Was the beginning hard? Hell yeah! But not any harder than any other woman, older or younger. I had PPD but was able to spot it fast and got help right away. I was in therapy right away and got over it quickly.
As far as body image goes…….. I’m no Giselle Bunchen by any means, but I’m under pre pregnancy weight already. Some people loose it faster than others and that’s ok! The human body is incredible. And if it takes longer to go back, that’s ok! It just made a baby!
Enjoy the ride!
Post # 12
I’m sure its hell to have a baby but there must be something good about it because 9/10 times people go on to have another, and sometimes two or three more. Even people that say they were close to suicide, divorce, etc, inevitably go on to try for more.
Post # 13
I’ll be 32 in November & I have an 8 month old. Honestly, it is unbelievably different from person to person!
My son is a truly wonderful baby. When he was little he would sleep mostly at night, but wake up at normal times to be fed. He would only cry when he was hungry or in pain. He smiled consistently starting from about 2 days old (people kept telling me it was gas, but it was always in response to stimuli, so I maintain they were real smiles, haha), and is just generally happy and easy going.
Still, the first 12 weeks were overwhelming with breastfeeding. In the first 6 weeks, he was basically attached to my nipples 24/7. I’m not exaggerating when I say I only got 5-10 minute breaks most of the time (other than 2hr stretches of sleep at night). The good news? As exhausted as I was, I never resented him or felt unable to keep up. It was such a unique experience to be so needed, and to literally sustain a human with your own body. Did I miss showering routinely every day? Hellllllll yesss. But I knew it wouldn’t last forever!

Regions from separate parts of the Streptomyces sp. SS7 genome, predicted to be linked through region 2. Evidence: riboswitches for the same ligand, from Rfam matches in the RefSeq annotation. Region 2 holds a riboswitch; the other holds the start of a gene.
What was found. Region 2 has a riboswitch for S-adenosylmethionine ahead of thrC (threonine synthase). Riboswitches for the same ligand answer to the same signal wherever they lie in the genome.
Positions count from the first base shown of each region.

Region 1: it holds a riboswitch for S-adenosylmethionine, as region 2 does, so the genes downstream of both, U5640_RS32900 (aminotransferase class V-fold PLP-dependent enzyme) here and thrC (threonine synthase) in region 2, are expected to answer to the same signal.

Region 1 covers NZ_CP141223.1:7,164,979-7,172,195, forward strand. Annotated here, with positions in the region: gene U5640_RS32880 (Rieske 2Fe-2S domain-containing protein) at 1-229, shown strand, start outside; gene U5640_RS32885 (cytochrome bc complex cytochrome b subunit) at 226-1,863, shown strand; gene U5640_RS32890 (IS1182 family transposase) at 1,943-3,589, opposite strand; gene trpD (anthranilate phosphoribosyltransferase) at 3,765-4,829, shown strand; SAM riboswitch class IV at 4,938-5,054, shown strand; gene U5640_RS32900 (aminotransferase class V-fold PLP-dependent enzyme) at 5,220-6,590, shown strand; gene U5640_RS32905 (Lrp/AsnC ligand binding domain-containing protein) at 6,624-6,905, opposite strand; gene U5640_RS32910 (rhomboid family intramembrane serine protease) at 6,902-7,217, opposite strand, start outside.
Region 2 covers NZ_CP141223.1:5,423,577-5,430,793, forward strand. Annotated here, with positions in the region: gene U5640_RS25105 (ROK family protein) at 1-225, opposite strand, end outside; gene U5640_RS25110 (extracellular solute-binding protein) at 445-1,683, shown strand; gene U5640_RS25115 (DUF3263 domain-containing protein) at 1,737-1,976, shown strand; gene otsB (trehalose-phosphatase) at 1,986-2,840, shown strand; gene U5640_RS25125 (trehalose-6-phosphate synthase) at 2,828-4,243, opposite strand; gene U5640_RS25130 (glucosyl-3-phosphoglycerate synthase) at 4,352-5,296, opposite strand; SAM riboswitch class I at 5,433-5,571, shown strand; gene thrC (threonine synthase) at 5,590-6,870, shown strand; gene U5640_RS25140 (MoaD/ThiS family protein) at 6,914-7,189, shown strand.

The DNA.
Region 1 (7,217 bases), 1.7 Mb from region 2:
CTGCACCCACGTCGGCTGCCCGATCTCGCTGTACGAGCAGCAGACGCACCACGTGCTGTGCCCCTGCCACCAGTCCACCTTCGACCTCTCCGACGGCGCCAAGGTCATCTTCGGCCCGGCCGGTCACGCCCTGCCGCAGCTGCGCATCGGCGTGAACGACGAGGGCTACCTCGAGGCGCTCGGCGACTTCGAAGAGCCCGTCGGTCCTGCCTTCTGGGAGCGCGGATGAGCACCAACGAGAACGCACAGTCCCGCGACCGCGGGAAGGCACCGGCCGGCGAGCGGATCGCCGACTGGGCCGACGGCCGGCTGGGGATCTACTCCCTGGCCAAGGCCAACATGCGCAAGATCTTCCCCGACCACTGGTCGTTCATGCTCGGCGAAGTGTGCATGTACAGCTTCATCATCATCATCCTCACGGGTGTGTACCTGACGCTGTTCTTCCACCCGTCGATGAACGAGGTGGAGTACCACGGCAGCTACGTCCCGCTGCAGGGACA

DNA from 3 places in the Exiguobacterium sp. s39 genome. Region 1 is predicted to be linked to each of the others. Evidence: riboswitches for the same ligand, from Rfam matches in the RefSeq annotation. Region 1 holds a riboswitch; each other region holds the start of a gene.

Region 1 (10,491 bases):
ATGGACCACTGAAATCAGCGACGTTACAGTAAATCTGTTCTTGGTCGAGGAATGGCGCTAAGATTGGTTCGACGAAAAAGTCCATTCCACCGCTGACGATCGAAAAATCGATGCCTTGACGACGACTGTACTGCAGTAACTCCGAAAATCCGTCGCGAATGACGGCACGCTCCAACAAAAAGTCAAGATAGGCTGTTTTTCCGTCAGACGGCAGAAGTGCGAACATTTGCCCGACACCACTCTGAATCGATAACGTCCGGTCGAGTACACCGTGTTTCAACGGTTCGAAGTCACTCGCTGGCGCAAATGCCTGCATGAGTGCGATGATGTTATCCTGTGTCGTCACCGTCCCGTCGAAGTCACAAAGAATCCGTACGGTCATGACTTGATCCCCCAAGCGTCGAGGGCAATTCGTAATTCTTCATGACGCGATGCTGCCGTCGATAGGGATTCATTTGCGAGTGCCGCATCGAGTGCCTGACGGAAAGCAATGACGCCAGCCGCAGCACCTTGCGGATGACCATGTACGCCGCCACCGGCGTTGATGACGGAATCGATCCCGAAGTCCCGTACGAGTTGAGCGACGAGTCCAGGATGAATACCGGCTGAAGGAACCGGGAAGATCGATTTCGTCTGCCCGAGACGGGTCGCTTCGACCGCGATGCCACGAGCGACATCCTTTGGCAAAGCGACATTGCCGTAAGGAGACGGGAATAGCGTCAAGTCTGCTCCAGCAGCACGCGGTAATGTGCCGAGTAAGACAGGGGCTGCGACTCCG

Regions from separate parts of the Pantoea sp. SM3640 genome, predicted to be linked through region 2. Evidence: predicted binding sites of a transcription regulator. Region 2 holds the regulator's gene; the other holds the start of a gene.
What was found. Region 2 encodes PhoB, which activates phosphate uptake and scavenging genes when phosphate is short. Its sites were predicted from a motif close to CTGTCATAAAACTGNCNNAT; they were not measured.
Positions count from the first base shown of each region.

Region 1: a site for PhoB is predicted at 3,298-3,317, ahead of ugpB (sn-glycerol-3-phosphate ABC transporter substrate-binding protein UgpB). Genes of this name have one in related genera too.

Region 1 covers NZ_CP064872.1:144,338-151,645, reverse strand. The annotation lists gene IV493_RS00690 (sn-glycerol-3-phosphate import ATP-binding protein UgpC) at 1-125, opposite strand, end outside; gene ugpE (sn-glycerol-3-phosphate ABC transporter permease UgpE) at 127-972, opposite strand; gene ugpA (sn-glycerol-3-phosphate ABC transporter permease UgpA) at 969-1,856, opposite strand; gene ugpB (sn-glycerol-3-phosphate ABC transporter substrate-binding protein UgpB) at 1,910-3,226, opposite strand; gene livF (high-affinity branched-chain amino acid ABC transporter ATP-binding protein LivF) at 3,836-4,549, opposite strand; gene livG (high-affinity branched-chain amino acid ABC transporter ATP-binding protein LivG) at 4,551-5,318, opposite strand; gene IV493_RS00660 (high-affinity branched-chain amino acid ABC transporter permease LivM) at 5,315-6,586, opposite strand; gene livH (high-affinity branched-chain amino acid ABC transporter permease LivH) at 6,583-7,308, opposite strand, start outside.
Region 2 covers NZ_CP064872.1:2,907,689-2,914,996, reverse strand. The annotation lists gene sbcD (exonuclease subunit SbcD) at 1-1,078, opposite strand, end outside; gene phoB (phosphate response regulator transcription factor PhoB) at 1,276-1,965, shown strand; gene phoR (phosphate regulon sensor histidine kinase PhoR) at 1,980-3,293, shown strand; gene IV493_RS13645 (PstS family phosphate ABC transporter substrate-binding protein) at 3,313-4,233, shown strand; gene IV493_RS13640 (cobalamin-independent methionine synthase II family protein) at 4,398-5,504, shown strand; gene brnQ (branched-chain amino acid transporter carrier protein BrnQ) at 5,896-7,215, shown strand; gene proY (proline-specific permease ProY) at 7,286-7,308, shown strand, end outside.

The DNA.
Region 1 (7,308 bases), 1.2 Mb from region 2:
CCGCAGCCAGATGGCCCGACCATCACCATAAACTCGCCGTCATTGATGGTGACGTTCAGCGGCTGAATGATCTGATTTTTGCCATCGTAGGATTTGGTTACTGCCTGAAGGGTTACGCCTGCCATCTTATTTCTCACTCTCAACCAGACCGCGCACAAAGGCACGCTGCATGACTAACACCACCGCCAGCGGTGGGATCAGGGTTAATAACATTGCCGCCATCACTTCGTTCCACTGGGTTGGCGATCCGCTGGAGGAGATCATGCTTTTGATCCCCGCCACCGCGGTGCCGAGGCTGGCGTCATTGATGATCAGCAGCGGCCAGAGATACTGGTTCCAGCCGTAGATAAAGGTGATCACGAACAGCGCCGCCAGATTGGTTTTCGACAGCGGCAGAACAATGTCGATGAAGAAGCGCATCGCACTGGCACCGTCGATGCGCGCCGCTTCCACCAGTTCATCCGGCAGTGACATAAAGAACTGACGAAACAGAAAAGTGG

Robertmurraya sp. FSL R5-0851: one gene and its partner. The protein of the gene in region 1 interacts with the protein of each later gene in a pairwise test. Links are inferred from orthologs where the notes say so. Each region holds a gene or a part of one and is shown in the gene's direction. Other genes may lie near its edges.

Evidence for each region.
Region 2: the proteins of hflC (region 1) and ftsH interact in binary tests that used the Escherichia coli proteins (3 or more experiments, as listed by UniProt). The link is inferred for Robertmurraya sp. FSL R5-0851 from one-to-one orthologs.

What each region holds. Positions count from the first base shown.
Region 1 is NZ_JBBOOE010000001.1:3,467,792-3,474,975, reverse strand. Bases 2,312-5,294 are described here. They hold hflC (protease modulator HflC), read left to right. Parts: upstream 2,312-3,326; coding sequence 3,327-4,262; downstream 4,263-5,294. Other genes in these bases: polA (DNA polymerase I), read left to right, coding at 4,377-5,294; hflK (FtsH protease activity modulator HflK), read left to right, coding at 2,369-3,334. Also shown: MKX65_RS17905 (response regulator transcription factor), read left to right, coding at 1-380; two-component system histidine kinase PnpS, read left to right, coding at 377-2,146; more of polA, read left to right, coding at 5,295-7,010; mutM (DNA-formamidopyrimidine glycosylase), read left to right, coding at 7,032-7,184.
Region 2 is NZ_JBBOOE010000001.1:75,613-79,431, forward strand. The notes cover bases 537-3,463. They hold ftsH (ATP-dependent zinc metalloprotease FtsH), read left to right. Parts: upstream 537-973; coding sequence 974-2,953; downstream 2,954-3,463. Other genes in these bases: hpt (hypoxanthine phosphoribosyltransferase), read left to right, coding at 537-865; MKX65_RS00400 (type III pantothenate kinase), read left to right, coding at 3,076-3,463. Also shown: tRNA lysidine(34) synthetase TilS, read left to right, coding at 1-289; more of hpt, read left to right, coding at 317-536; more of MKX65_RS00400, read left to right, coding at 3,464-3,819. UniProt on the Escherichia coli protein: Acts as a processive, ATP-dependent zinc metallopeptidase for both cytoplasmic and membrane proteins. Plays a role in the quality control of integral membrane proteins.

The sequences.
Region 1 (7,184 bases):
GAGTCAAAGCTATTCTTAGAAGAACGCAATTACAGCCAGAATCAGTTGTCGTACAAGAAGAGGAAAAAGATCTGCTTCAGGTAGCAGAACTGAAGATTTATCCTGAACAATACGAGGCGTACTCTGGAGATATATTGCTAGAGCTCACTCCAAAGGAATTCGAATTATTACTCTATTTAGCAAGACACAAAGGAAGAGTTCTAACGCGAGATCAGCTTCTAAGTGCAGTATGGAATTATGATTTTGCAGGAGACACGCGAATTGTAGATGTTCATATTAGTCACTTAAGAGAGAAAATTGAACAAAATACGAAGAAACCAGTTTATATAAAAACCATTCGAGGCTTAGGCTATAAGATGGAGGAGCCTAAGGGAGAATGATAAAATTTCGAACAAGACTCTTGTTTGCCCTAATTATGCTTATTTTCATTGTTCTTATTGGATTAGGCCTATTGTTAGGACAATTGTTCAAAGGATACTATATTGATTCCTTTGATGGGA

It’s a good idea to make that your new mantra: “This won’t last forever.”
When things are bad, you can reassure yourself it will be over soon… when things are good, you can remind yourself to savour the nuances.
It’s a crazy adventure – get ready to meet your new best buddy!
Post # 14
My baby turns 1 in August, and I turn 33 in September. This has been my favorite year ever. Pregnancy kind of sucked, in my opinion. It was uncomfortable at best, and I was always terrified of things going wrong. Birth was somewhat traumatic due to various circumstances, but I got what I really wanted: a vaginal delivery with all of us healthy in the end.